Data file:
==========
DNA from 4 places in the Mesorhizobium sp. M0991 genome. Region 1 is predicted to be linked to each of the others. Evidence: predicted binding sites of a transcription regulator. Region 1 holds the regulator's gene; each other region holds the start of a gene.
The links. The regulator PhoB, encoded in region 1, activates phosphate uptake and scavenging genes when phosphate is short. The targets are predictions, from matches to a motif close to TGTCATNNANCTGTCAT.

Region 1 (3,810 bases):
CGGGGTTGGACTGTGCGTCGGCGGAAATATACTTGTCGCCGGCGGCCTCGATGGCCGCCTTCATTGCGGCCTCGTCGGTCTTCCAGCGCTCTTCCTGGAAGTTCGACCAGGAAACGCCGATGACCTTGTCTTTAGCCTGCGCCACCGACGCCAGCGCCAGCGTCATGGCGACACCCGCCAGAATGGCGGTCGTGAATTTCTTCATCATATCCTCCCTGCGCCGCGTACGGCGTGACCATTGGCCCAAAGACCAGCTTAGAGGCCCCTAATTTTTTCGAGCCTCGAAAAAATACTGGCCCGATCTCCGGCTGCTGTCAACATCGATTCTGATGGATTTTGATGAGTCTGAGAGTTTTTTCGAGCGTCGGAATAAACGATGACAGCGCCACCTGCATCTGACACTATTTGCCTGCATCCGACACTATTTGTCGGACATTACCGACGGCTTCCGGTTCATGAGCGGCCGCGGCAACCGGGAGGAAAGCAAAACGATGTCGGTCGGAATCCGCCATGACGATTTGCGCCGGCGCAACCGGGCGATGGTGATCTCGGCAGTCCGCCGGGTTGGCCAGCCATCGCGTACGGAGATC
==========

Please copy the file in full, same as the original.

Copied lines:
DNA from 4 places in the Mesorhizobium sp. M0991 genome. Region 1 is predicted to be linked to each of the others. Evidence: predicted binding sites of a transcription regulator. Region 1 holds the regulator's gene; each other region holds the start of a gene.
The links. The regulator PhoB, encoded in region 1, activates phosphate uptake and scavenging genes when phosphate is short. The targets are predictions, from matches to a motif close to TGTCATNNANCTGTCAT.

Region 1 (3,810 bases):
CGGGGTTGGACTGTGCGTCGGCGGAAATATACTTGTCGCCGGCGGCCTCGATGGCCGCCTTCATTGCGGCCTCGTCGGTCTTCCAGCGCTCTTCCTGGAAGTTCGACCAGGAAACGCCGATGACCTTGTCTTTAGCCTGCGCCACCGACGCCAGCGCCAGCGTCATGGCGACACCCGCCAGAATGGCGGTCGTGAATTTCTTCATCATATCCTCCCTGCGCCGCGTACGGCGTGACCATTGGCCCAAAGACCAGCTTAGAGGCCCCTAATTTTTTCGAGCCTCGAAAAAATACTGGCCCGATCTCCGGCTGCTGTCAACATCGATTCTGATGGATTTTGATGAGTCTGAGAGTTTTTTCGAGCGTCGGAATAAACGATGACAGCGCCACCTGCATCTGACACTATTTGCCTGCATCCGACACTATTTGTCGGACATTACCGACGGCTTCCGGTTCATGAGCGGCCGCGGCAACCGGGAGGAAAGCAAAACGATGTCGGTCGGAATCCGCCATGACGATTTGCGCCGGCGCAACCGGGCGATGGTGATCTCGGCAGTCCGCCGGGTTGGCCAGCCATCGCGTACGGAGATC